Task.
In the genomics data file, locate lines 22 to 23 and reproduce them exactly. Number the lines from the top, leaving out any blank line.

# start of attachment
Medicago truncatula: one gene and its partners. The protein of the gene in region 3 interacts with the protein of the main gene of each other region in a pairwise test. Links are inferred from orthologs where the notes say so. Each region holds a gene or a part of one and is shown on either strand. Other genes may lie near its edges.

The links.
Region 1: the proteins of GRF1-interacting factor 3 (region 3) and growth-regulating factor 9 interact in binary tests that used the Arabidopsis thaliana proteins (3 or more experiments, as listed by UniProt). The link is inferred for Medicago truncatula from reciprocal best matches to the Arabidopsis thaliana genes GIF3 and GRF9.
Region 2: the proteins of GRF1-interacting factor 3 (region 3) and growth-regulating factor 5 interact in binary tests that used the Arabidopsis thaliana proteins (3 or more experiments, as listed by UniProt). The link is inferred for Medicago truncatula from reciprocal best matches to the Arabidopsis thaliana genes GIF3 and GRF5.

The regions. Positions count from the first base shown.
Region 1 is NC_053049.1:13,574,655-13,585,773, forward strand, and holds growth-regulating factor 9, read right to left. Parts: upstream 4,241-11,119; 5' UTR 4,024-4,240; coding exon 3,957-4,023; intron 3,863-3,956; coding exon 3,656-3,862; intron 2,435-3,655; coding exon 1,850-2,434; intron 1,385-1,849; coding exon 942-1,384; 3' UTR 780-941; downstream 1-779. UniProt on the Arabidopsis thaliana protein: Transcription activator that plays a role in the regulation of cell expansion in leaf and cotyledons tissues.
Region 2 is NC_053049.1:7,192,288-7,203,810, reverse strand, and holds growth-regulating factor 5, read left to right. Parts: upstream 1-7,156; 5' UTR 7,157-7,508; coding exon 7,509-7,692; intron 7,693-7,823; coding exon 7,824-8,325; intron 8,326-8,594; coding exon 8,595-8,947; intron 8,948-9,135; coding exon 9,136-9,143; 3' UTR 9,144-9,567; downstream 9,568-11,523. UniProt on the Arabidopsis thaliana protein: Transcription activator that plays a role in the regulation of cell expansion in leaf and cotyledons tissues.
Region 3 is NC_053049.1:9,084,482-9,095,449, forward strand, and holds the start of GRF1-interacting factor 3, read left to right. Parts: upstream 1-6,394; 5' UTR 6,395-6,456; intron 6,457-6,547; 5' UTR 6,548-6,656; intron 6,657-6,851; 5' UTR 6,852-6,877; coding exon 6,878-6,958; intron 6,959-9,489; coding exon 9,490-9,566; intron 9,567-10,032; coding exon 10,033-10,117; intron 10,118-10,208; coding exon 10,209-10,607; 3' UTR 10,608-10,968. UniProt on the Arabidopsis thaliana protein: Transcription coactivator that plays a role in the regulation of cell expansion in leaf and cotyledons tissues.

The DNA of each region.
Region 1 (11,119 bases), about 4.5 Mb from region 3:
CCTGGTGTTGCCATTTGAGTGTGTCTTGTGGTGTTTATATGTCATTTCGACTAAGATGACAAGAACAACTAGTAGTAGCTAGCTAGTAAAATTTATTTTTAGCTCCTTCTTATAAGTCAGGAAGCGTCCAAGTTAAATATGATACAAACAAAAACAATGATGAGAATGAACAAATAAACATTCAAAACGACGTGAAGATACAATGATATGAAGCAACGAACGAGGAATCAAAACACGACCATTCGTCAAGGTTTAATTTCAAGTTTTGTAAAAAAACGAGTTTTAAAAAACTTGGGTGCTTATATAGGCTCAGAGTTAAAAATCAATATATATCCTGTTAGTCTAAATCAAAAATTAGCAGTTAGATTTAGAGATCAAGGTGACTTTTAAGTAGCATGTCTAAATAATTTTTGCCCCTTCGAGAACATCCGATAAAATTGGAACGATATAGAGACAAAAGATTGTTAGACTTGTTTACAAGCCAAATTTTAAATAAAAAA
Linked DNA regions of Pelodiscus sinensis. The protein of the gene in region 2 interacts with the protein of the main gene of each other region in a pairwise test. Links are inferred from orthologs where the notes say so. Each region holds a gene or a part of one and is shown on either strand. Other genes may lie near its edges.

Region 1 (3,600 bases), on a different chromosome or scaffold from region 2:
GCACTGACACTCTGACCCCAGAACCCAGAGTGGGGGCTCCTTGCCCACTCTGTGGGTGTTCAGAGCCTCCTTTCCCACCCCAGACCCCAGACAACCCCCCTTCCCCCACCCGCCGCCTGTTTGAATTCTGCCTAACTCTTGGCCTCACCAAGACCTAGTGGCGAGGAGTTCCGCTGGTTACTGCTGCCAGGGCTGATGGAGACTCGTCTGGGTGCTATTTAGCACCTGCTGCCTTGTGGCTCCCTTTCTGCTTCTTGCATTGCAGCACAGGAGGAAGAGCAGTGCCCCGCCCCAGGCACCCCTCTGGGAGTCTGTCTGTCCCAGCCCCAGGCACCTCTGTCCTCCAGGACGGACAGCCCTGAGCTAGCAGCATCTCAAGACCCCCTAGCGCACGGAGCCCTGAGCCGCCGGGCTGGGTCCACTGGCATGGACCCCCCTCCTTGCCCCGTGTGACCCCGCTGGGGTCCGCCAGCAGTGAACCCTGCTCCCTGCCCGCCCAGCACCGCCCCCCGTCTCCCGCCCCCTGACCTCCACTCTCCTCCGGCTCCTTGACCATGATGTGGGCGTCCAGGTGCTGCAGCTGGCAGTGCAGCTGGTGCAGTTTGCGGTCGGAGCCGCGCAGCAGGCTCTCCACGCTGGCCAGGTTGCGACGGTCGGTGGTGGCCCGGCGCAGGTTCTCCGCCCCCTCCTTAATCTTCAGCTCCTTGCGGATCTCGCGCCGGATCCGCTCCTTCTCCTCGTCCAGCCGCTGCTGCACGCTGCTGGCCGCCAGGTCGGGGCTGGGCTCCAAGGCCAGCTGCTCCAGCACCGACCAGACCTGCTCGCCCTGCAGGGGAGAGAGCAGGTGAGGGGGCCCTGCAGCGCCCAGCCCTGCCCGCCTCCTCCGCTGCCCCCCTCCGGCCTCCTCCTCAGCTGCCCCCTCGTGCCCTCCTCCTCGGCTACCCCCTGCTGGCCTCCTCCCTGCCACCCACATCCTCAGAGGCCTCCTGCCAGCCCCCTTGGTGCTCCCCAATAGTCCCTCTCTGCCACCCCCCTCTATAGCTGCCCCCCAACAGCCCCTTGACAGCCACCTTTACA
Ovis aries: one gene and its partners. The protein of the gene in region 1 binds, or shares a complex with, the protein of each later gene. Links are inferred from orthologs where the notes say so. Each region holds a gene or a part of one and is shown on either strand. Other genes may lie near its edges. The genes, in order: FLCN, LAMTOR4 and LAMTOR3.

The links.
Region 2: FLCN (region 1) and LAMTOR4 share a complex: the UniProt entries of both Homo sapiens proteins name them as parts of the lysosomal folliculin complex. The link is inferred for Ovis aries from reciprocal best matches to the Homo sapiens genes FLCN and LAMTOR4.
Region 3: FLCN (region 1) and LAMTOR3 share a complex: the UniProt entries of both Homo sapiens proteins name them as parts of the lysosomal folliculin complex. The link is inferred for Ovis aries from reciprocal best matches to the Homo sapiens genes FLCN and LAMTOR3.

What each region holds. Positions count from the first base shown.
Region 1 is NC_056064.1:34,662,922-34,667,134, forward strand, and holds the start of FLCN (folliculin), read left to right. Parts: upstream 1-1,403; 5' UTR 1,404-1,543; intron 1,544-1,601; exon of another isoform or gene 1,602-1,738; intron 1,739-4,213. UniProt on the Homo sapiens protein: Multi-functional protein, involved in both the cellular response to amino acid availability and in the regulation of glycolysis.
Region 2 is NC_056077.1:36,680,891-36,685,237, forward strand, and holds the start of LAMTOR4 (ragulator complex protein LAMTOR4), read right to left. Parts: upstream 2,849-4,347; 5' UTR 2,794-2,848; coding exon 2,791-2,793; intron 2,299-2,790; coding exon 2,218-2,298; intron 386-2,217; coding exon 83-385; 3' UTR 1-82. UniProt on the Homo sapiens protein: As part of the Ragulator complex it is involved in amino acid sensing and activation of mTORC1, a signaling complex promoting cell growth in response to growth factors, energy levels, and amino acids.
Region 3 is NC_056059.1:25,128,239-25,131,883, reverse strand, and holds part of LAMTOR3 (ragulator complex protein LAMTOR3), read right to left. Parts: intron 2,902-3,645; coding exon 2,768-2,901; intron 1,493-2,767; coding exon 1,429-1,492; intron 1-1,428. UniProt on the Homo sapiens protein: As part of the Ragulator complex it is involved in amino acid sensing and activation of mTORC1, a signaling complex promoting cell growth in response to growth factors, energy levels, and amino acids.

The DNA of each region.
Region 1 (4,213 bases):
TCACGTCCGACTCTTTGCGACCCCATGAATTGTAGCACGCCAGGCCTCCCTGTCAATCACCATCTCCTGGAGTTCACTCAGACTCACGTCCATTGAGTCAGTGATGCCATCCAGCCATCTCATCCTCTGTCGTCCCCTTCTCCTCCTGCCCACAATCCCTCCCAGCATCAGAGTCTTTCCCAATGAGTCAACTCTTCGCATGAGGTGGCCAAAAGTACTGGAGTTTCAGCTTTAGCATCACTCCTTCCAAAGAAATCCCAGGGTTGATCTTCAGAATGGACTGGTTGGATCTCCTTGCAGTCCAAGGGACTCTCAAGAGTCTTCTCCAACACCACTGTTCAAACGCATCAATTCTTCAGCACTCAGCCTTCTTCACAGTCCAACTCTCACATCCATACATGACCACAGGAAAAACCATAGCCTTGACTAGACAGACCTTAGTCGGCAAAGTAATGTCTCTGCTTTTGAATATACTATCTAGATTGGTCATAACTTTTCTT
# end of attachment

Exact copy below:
Region 3 is NC_056059.1:25,128,239-25,131,883, reverse strand, and holds part of LAMTOR3 (ragulator complex protein LAMTOR3), read right to left. Parts: intron 2,902-3,645; coding exon 2,768-2,901; intron 1,493-2,767; coding exon 1,429-1,492; intron 1-1,428. UniProt on the Homo sapiens protein: As part of the Ragulator complex it is involved in amino acid sensing and activation of mTORC1, a signaling complex promoting cell growth in response to growth factors, energy levels, and amino acids.

The DNA of each region.